Women Who Love Books Too Much discussion

reading as an addiction

Comments Showing 1-23 of 23 (23 new)    post a comment »
dateDown arrow    newest »

message 1: by Cathy (last edited Aug 25, 2016 02:12PM) (new)

Cathy | 48 comments Mod
K. Well I looked at HEather's profile, because she called herself a nerd and I wanted to see if she really is!! (seems so, congratulations!!)
ANYWAY, I read her comments for another group and it was SO ENLIGHTENING (is that how you spell that?? my english professor mom would cough up her liver if it is misspelled -- this no capitalizing just about kills her.)
ANYWAY Heather told about her early memories with books. WONDERFUL POST (which you should post here also).
SO tell me about your earliest memories with reading. Why do you think that you are such an avid reader?
One, two, three, GO!!!

message 2: by Ashley (last edited Aug 25, 2016 02:12PM) (new)

Ashley (readerandwriter) well when i was in school i only liked to read when i wanted to read. but it was when i started college when the addiction started.

message 3: by Penny (last edited Aug 25, 2016 02:12PM) (new)

Penny I think I have to give my mom the credit she is so wonderful
She home schooled us making reading fun and optional always there with a good book recommendation and a house full of books.

message 4: by Cathy (last edited Aug 25, 2016 02:12PM) (new)

Cathy | 48 comments Mod
When I was small, I had the world's most curious father. He wanted to know about EVERYTHING, particularly about things OUTSIDE. We researched all sorts of things. One of my earliest memories is him dragging my sisters and me out of bed in the middle of the night, plopping us in the car for a long drive to the country, away from city lights, and showing us a comet. IT WAS BREATHTAKING!!! I still feel chills from that one moment. That started my intense love for the sky and planets and stars and all things space-y.

At night, he would tuck us in and read "Tom Sawyer" or "Huckleberry Finn" to us. I felt SO guilty if I fell asleep while he was reading, because I really didn't want to hurt his feelings. But of course, his intention was for us to sleep, not to carry on an intellectual discussion of Mark Twain.

My mother went to the library weekly and always checked out 10 or 12 books of her own. She would take FOREVER to pick out her books. And she would read almost all of them during the week. Interestingly enough, when I was a young virginal teenager, she would drop books in my lap -- any book that at first blush seemed good for a young teenager. My education (in sex), merely from reading those books, was astounding. (I don't think that she knew what kind of books she was handing me.) It's kinda funny now. Of course I never told her. Again with the puking up of a lung.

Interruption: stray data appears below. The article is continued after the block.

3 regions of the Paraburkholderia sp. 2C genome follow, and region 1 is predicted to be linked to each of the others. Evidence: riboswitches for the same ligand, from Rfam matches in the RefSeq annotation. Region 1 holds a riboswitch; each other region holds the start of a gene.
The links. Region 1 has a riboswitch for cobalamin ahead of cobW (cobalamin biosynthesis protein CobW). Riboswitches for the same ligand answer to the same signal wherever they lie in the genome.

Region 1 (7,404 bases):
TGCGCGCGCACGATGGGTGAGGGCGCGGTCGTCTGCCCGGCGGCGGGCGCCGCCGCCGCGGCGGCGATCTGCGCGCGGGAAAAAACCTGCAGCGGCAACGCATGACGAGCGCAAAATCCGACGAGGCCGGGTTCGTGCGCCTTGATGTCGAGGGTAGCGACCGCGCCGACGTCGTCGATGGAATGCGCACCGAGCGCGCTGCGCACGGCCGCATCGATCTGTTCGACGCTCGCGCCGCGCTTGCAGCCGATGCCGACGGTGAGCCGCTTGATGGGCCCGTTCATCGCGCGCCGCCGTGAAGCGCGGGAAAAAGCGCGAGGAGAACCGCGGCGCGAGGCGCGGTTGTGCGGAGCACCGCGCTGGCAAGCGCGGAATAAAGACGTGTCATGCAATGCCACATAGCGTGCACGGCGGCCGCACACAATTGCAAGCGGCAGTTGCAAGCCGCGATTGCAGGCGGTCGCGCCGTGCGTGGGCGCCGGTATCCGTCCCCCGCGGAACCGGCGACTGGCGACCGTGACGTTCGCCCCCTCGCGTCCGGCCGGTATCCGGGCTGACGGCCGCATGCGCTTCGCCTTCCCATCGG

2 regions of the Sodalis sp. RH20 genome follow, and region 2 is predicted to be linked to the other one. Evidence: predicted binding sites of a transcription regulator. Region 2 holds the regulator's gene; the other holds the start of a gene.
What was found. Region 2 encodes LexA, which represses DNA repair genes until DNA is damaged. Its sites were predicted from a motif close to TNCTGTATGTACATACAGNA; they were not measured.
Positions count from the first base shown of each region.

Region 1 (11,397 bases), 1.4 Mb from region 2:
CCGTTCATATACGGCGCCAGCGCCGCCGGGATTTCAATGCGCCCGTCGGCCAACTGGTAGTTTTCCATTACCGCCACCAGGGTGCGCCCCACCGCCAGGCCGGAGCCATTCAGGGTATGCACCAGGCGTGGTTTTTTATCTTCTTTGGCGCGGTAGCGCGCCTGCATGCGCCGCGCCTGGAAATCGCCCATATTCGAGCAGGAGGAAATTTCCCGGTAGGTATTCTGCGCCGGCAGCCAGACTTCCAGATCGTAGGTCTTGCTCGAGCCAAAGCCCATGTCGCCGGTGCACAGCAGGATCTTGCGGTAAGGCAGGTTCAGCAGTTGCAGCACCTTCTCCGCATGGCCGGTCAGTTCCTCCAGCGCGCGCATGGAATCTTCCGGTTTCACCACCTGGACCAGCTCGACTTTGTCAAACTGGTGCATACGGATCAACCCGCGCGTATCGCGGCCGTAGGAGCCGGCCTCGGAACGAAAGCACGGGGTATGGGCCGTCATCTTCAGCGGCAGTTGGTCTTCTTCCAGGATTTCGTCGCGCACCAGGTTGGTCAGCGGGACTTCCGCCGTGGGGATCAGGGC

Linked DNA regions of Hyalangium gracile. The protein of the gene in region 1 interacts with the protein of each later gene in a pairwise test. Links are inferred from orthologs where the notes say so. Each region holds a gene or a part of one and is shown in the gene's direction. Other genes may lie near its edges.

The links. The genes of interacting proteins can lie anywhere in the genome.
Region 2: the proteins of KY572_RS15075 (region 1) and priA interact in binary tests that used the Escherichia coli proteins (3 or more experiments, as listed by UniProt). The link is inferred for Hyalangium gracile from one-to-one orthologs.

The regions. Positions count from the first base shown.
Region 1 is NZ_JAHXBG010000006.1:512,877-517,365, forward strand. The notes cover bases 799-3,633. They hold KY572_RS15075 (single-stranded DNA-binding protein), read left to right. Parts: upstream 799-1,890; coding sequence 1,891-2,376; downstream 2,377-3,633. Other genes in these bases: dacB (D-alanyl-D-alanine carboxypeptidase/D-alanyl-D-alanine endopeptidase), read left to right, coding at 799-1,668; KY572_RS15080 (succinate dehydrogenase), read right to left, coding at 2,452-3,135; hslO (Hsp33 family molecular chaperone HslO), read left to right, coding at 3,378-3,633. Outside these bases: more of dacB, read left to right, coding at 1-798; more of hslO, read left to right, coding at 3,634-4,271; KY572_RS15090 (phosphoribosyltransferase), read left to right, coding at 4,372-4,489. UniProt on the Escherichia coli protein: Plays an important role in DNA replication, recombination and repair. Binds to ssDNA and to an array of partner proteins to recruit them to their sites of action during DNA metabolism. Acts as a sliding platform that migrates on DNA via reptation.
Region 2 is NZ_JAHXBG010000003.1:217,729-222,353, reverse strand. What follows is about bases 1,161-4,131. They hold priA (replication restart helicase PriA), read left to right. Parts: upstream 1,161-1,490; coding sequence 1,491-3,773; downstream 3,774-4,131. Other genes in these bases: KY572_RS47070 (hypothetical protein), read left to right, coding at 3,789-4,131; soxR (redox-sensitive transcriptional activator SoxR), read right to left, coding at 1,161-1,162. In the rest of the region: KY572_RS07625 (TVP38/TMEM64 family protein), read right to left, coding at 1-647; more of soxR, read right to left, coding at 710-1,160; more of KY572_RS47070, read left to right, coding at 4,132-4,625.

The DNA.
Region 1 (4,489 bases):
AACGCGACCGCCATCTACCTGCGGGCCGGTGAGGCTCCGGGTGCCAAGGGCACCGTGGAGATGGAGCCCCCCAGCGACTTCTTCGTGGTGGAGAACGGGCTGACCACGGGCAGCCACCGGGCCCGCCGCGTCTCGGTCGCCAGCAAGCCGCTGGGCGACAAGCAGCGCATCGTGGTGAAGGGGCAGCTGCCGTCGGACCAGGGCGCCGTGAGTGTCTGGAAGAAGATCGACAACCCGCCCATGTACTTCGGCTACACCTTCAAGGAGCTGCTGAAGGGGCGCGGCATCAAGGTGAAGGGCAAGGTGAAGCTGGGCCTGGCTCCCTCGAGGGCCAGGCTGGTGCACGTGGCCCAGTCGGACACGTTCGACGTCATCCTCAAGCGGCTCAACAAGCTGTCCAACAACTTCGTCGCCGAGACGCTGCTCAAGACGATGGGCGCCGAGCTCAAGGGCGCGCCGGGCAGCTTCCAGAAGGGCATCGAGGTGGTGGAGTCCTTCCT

Her example of reading, CONSTANT reading (though she is a HUGE fan of Shakespeare, and I am only iffy about him) made my love for reading grow and grow. She would read her novels, I would read my Sex God books, my dad would read non-fiction and I have NO idea what my sisters read (likely cereal boxes, yes, Dianne?? Carol??)

My children and I also visited the library weekly or more often. I love children's literature, so we stayed in the children's section for hours and came home with bags full of books. The most happy part of my day as a young mom was piling with 300 books and 5 children into our big bed and reading. Also singing, if their dad came in. They are ALL readers now with the exception of my second oldest, who is in dental school and spends most of his free time sleeping.

My husband is a retired Army officer, and the bulk of our belongings in all of our moves were books. Now we are retired, though still in our 20s, our children are grown, we have 2 grandsons; still thousands of books. I came home from a weekend away and he (husband) had built shelves in the rocking chair room from floor to ceiling. As a surprise. So now it is the library (we have to say "liberry" for kicks). MY FAVORITE ROOM!!!! sigh.

message 5: by Cathy (last edited Aug 25, 2016 02:12PM) (new)

Cathy | 48 comments Mod
Now I feel stupid because my post is a million miles long. So, tell us more, Ashley and Penny!!!

message 6: by [deleted user] (new)

For Cathy-
Here ya go!
424875-p1-1194154686 It all started when I was probably 4 or 5. My mom would read me Bible stories before bed. Then she moved in on reading me the classics, but the real version not the Disney watered down version. Needless to say Pinocchio scared the snot out of me as a little kid as did some of the other classic Children's bedtime stories/fairy tales.
By about the second grade I got to the point where I could read on my own and it was LOVE AT FIRST SIGHT! At this age I was going through my Little House on the Prairie phase. Once Laura grew up it got boring. And yes, my grandmother did make me Little House dresses with the pinafore!
The schools I attended in elementary the teachers always read us wonderful books. Some of the ones I remember fondly are:
The Great Gilly Hopkins
The Peppermint Gang
The Lion, The Witch & The Wardrobe
Bridge to Terrabithia
Junior high and high school I was well known for having my nose in a book when I had a free moment. I constantly was going to the library and getting as many books as possible to tide me over for the summer.
The weird thing is though when it came to birthdays or holidays for some reason people would STILL ask what I wanted...umm hello..if you know me you know I love to read...that simple stupid! :)

message 7: by [deleted user] (new)